Friday, October 09, 2009

Hey. Hostel's, um, er, Pretty Damn Good Some of the Time...

The Crotchety Contrarian in me usually avoids movies that generate a lot of hubbub and brouhaha until said hubbub dies down. So when Hostel burst into theaters in early 2006 replete with a thumbs-up from Quentin Tarantino and enough controversy to give thirteen states full of bluenoses massive coronaries, I stayed away for awhile.

Time passed. The movie made a mint. Its champions trumpeted it as a horror masterpiece, and its detractors channelled their inner knock-kneed-old-ladies and clucked on about the movie's amorality and violence. In  the three years between its original theatrical release and my viewing of it on late-night cable, the so-called 'Torture Horror' sub-genre it helped birth came into and out of vogue, as fads often do. Some great movies (The Devil's Rejects) and some lousy ones (almost all of the rest) surfaced from the trend.

So what does this boundary-breaking, notorious socio-cultural zeitgeist of a movie look like today with hindsight? Honestly, better than I thought it would.

In case you've been living under a pop-culture rock, Hostel covers the story of Paxton (Jay Hernandez) and Josh (Derek Richardson), two American college boys backpacking across Europe with their horny oaf of an Icelandic buddy Oli (Eythor Gudjonsson). After a wild night in Amsterdam the trio gets a tip from a local about a hostel in Slovakia packed stem to stern with gorgeous single women. They hop a train to the area and find the bacchanalian stories to be gloriously true...But with one helluva catch.

A sex-filled first night at the Hostel ends up with Oli disappearing mysteriously. Paxton and Josh try to piece together their pal's fate, but get politely stonewalled by the Hostel's females. Both guys are drugged, and Josh ends up chained to a chair in a dank concrete room, torture implements staring back at him menacingly...

Of course (SPOILER ALERT!) the Hostel's a ruse, designed to lure naive tourists into becoming human game for wealthy sadists. And no quarter's given, to the characters or the viewer.

Make no mistake, there is some major, jaw-droppingly brutal violence on display at times, and director Eli Roth torments the audience with sadistic glee (even hard-core gorehounds will have a hard time watching some of it without crying 'Uncle').  But for almost half of its run-time, Hostel is...good. Really good.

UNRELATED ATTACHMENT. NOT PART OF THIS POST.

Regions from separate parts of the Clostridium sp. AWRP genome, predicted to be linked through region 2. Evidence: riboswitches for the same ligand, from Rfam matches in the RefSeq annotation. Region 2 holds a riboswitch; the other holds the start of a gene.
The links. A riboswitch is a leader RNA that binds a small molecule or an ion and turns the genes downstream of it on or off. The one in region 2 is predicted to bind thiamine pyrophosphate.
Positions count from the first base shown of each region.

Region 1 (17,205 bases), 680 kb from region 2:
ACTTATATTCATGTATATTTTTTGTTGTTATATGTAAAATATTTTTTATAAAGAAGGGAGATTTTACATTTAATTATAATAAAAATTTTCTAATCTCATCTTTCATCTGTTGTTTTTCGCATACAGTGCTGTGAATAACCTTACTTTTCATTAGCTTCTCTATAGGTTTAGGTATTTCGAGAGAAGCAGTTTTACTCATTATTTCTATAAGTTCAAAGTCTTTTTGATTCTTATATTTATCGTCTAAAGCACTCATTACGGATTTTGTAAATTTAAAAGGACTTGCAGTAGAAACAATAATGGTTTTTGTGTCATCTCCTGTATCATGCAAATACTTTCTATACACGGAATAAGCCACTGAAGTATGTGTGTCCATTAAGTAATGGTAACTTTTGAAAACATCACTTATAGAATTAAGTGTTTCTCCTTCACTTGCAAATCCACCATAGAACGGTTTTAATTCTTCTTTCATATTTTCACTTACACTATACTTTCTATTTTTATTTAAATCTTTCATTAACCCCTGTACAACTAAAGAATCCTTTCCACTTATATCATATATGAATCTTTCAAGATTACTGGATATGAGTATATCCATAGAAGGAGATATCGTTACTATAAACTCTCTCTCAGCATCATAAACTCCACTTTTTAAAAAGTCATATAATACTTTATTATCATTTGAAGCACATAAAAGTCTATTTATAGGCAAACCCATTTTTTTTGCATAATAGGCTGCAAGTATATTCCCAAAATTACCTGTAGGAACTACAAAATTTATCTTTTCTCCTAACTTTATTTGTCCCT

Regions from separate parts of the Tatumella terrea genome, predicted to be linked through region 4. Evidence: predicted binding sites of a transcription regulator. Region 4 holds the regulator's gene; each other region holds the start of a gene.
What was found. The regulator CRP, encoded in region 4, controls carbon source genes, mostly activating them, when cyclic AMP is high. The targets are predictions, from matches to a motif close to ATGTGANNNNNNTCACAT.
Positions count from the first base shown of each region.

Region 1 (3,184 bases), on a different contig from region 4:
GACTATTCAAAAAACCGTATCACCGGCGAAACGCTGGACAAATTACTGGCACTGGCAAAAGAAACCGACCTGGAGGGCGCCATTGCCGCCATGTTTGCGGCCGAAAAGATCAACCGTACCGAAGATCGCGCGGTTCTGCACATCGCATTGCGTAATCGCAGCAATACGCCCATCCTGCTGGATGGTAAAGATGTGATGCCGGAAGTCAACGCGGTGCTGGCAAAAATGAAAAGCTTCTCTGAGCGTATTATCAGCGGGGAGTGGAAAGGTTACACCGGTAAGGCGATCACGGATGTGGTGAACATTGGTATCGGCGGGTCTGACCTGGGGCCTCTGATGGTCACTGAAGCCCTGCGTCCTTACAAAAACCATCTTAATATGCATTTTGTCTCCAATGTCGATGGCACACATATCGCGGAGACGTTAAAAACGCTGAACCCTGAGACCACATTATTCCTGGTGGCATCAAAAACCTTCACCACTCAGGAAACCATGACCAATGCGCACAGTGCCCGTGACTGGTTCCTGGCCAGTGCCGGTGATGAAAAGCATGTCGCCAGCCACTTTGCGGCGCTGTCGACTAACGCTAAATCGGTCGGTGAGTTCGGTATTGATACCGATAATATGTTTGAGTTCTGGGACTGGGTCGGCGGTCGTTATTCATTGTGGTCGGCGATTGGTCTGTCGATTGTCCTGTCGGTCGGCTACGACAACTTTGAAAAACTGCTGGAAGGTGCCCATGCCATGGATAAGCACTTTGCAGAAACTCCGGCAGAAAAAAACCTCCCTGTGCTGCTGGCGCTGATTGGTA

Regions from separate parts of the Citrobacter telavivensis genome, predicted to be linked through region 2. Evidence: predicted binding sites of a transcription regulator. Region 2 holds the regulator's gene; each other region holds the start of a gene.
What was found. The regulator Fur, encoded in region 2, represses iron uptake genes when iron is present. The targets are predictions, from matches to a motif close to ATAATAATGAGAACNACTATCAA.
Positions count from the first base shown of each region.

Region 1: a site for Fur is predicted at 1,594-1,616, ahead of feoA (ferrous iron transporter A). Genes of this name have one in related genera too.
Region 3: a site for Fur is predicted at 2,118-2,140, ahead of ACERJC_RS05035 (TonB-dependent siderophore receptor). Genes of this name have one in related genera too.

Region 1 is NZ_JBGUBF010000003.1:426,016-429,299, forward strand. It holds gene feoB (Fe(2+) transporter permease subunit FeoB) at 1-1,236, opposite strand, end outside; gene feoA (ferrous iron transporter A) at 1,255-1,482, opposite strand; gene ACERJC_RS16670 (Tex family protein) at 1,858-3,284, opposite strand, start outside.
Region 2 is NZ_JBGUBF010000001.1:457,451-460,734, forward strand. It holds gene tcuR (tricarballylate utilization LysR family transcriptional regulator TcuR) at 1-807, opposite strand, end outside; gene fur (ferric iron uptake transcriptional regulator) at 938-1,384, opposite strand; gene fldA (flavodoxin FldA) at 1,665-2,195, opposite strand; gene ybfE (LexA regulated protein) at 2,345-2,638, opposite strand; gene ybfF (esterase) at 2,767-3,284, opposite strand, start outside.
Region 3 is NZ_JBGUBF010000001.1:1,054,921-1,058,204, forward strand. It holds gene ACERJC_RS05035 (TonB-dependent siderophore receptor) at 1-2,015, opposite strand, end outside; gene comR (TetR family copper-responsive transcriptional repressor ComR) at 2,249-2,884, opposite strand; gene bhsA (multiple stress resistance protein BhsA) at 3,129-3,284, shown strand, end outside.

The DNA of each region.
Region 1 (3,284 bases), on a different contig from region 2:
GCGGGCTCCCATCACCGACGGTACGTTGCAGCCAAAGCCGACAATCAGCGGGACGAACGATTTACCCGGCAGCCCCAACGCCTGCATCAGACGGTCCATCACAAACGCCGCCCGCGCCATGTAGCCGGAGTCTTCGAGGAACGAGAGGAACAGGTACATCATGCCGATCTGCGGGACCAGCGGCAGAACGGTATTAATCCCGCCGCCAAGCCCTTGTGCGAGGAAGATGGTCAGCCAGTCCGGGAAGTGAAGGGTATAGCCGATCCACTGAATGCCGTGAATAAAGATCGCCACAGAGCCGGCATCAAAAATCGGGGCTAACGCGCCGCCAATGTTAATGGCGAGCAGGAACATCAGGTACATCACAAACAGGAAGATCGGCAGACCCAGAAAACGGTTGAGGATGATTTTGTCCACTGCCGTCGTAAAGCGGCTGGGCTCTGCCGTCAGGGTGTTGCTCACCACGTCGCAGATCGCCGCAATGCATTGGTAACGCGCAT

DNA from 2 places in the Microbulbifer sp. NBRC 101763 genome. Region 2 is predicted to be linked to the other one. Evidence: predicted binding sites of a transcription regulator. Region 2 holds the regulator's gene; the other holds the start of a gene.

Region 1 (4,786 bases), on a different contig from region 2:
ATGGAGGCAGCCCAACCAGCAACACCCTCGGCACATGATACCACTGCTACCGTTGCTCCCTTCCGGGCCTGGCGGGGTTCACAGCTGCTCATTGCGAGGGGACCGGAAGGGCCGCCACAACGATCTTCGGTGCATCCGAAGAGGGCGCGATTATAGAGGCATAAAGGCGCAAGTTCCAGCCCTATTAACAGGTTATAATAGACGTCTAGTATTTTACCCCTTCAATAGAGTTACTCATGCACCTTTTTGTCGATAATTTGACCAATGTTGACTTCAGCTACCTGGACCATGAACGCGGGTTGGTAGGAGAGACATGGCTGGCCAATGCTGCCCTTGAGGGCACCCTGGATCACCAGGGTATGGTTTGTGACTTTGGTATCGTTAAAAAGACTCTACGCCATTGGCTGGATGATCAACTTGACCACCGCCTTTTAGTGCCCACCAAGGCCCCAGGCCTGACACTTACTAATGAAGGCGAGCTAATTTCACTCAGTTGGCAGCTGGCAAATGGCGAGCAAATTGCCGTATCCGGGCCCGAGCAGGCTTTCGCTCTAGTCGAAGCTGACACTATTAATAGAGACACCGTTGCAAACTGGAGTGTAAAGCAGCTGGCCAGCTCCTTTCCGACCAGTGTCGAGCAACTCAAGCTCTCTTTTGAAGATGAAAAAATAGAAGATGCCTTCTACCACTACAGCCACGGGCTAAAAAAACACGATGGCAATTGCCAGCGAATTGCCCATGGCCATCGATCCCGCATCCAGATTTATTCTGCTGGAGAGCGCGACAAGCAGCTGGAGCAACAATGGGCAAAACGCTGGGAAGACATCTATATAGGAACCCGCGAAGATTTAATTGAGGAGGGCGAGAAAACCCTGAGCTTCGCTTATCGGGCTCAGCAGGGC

Roth sets the whole thing up masterfully, getting us well-acquainted with the two Americans and creating a brief-but-memorable scene-stealer in the carefree Oli. Pax and Josh come off as the most numbingly routine of stereotypes (jock and nerd, respectively) at first, but Roth's screenplay builds layers of complexity on these guys: Paxton may be an agressive prick, but it all comes from some seriously damaged familial stuff (confessed to Josh in one of the movie's best--and few gore-free--scenes), and when his homophobic distrust of a predatory Dutch traveller surfaces early on, it's as revealing as it is ugly. Best of all, the writer/director takes his time mounting the unease: His grey and foreboding Slovakia (Prague actually stands in) is a truly spooky alien world, peopled by folks whose Everyperson exteriors barely conceal contempt, distrust, and worse for the clueless Americans in their wake. It's Bush-era xenophobia taken to a richly chilling zenith and it's so sharply-realized that it'd arguably work just as well without a drop of the gore.

Sadly, Roth decides to broaden the scope of absurdity in Hostel's last third, and it becomes a rather dumb, over-the-top action movie in the end. It's still briskly-paced and executed with polish, but the atmosphere Roth so carefully crafts--mysterious and unpredictable--deflates under the weight of the horror movie director's worst enemy: Telling and showing the audience too damned much about the threat. That descent into the obvious hits the movie's kneecaps harder than any of the torture instruments on display ever could.

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